Life keeps getting busier and busier, and it seems like the pace is speeding out of control. I’m often asked, “How do you keep up and do all that there is to do?” One of the keys for my life—and one I believe everyone should have—is to discern the times and choose according to the season.
Ecclesiastes says, “To everything there is a season.”
For almost nine years, I was able to work in our church’s youth ministry helping my own teens grow in Christ while helping other teens and investing in God’s Kingdom. Not only was I able to spend time with my children and help others grow in the process, but I grew, too. And, it became an experience that would help define some of the next stages in my life.
Was it sometimes hard or demanding of my time? Yes, you can be sure. But it was absolutely worth it. I see the fruit of my investment in my adult children, in other youth, and in my own spiritual growth.
Conversely, many years before, I had resigned from coaching a girl’s basketball team because my children were small and the time commitment would detract from our growing, young family. The return was simply not worth the time away from our young children.
It’s all about choosing the right priorities in the season you’re in. It’s not that you can’t have it all—you just can’t have it all at exactly the same time!
What are you doing with this season and with the time you have? Each season has definite and important requirements that lay a foundation for the success of the next one. For instance, invest in your children while they’re young instead of pursuing a full-time vocation or ministry, but do take some time to use your gifts along the way. You won’t miss the small window of opportunity with them, and it will make the following seasons of life better because they were built on a more solid foundation.
So how can you best invest your time and energy? Here are some ideas on how to help you do so wisely:
1. Don’t overcommit.
Yes, it’s possible in an attempt to please God and others that you overcommit or get taken advantage of in relationships, and even sometimes in Christian service. I’ve been there myself.
It’s very important that you learn how to hear God’s direction when you’re making long-term commitments, especially when a large amount of time or finances will be required.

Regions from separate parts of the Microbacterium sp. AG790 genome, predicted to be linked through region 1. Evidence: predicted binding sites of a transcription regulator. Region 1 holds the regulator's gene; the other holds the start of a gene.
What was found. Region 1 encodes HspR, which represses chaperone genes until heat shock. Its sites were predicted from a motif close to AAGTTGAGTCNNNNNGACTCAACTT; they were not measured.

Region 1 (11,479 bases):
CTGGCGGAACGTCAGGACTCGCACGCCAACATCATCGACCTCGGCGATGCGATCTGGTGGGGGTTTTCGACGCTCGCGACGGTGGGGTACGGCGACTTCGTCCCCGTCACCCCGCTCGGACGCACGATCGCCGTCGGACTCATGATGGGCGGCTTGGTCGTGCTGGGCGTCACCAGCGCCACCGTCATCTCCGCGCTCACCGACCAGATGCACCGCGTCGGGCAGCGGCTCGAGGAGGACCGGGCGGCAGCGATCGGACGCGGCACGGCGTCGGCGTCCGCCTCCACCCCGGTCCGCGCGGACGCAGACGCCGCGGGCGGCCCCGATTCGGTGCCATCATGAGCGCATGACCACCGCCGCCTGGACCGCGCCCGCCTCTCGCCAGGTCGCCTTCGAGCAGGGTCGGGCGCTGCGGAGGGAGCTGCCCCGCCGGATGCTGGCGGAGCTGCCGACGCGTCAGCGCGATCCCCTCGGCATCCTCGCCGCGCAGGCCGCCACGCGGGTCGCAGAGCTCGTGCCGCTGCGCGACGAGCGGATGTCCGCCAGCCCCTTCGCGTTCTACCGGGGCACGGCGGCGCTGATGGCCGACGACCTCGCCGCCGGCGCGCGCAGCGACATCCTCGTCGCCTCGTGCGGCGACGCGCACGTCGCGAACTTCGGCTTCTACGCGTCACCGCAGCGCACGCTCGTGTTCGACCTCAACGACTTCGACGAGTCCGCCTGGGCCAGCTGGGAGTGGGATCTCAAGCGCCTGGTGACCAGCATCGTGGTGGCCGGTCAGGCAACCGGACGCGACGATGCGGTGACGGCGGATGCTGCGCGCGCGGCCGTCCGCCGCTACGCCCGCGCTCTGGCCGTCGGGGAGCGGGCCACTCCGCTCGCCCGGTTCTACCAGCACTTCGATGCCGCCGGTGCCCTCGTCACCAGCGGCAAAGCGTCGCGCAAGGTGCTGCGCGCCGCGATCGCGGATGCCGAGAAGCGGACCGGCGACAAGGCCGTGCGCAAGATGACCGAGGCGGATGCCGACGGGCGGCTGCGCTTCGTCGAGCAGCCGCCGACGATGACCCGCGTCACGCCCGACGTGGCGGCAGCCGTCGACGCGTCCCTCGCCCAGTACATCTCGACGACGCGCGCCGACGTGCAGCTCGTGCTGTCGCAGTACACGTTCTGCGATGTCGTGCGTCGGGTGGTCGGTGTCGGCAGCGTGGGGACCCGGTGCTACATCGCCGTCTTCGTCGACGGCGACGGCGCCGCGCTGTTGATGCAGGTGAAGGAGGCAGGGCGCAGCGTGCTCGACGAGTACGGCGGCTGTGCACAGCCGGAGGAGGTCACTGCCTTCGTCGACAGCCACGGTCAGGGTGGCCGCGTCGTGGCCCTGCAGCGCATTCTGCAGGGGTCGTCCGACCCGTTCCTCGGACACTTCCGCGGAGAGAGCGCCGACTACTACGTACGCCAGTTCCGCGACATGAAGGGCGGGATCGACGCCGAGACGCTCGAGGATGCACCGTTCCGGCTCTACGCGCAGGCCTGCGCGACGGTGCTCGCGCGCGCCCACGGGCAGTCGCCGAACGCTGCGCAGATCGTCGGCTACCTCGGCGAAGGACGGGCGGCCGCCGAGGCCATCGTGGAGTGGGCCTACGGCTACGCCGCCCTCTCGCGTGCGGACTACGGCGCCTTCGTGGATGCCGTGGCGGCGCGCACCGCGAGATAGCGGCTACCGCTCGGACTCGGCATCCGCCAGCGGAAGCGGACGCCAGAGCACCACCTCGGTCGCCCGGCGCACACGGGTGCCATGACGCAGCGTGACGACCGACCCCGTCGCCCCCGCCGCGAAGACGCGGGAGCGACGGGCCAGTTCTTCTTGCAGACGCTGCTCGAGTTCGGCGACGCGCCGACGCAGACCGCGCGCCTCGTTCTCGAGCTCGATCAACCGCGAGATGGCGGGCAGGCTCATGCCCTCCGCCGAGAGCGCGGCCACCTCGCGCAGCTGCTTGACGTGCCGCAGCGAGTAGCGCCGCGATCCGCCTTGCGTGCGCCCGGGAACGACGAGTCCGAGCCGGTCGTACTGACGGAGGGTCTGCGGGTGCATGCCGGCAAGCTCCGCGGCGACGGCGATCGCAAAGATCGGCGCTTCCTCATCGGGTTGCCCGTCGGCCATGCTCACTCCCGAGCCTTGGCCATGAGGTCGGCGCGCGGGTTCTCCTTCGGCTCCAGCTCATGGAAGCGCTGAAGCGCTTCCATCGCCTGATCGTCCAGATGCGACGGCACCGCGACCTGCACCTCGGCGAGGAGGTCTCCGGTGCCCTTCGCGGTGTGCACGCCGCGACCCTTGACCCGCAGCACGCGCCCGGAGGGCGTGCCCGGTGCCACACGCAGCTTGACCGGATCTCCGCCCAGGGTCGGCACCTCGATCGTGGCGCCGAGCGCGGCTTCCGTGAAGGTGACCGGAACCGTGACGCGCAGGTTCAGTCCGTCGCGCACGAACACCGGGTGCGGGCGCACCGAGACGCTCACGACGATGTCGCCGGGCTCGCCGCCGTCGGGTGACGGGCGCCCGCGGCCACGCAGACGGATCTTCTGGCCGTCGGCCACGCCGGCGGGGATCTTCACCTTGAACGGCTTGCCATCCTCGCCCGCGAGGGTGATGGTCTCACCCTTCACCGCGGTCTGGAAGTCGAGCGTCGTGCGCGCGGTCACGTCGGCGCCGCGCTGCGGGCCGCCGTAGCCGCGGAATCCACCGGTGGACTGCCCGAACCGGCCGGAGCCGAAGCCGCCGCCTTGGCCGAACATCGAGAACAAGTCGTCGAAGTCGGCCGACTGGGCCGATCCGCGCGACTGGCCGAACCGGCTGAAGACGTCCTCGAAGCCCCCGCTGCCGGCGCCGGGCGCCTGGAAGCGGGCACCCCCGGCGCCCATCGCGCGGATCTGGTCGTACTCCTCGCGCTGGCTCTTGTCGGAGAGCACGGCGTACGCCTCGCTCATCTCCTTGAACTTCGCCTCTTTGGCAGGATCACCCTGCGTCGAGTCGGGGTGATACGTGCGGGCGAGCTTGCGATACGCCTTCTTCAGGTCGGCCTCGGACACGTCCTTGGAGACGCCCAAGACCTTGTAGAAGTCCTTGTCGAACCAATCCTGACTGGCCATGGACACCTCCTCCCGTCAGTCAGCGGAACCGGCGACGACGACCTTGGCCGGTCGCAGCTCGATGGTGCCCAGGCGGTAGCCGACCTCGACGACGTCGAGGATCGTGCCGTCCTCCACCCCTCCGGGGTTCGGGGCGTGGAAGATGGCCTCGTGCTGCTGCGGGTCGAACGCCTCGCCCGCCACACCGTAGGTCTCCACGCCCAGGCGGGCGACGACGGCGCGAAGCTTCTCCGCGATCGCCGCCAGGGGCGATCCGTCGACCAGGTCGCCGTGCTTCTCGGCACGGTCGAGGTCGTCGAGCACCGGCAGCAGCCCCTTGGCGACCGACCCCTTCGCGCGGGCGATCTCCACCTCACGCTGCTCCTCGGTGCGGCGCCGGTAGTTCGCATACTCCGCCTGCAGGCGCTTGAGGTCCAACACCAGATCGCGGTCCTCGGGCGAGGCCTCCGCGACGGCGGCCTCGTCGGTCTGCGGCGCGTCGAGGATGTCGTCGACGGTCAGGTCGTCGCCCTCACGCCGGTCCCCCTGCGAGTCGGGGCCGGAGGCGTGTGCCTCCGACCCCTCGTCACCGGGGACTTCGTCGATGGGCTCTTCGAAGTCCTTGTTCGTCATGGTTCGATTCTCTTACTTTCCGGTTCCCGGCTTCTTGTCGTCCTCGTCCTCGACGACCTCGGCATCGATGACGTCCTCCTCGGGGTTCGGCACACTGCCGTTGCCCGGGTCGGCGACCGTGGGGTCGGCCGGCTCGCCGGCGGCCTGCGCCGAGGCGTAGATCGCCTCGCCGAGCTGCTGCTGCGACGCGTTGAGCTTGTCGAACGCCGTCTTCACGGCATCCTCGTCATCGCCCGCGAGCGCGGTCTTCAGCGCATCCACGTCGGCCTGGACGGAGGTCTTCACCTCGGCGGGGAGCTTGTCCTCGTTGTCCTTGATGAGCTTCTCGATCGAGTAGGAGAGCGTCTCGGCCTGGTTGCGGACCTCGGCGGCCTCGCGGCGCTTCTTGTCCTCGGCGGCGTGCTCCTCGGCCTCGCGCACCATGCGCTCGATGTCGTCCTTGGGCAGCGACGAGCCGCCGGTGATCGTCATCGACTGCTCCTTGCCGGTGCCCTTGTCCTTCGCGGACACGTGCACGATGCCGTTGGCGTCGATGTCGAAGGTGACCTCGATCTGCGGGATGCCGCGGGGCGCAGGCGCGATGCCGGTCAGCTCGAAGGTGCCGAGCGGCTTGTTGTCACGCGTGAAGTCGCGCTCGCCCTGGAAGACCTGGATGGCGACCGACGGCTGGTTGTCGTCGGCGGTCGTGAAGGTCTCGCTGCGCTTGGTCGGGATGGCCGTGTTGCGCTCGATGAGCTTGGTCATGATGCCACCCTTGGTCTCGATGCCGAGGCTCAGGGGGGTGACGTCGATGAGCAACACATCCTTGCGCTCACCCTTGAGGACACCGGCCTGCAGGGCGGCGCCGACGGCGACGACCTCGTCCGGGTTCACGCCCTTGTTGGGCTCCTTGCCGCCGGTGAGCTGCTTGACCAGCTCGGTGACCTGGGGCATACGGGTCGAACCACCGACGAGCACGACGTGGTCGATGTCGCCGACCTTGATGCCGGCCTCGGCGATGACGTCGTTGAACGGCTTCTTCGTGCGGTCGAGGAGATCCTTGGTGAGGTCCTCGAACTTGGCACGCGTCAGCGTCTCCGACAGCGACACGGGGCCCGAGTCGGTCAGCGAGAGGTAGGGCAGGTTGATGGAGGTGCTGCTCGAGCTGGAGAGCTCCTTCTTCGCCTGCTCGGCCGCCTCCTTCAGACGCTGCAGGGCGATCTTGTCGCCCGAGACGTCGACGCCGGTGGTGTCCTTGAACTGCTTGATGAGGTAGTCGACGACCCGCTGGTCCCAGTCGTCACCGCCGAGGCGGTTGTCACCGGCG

Jesus was a great example at differentiating between the demands that were placed on Him. It was the people’s faith that connected them to the answers He had for them, not His own. The disciples also turned down a request for finances, but met the need in a different way—God’s way. They said, “Silver and gold have I none, but such as I have I give.”
2. Evaluate relationships.
I’ve learned that there are people who are consistently “takers” and those who instead look to “give” in relationships. We all have times of need, so as we have freely received we should also give to others. But healthy relationships have a balance of both.
Even mission work and serving the poor needs to be balanced by seeking God for the best method to help. We must determine God’s answer to meet the need. If we consistently take false responsibility to fix a problem, we may be keeping others who need to step up from doing so. It can also be unhealthy if your identity or motivation is found in your works.
You can even do too much to meet your children’s demands, without expecting them in-turn to contribute at their levels and abilities. Consistently working 60 hours each week at your job, or constantly cleaning up after your 13-year-old may make you feel needed, but it will bankrupt you spiritually, physically, and emotionally, and will hurt others’ abilities to grow and take personal responsibility. Everyone needs accountability so they can become their very best. Real love holds others accountable.
Watch for Part Two of this post next week!
For more inspiration and encouragement on finding balance and investing in the lives of others, get Drenda’s book She Gets IT! Click on this blog’s offer to order your copy!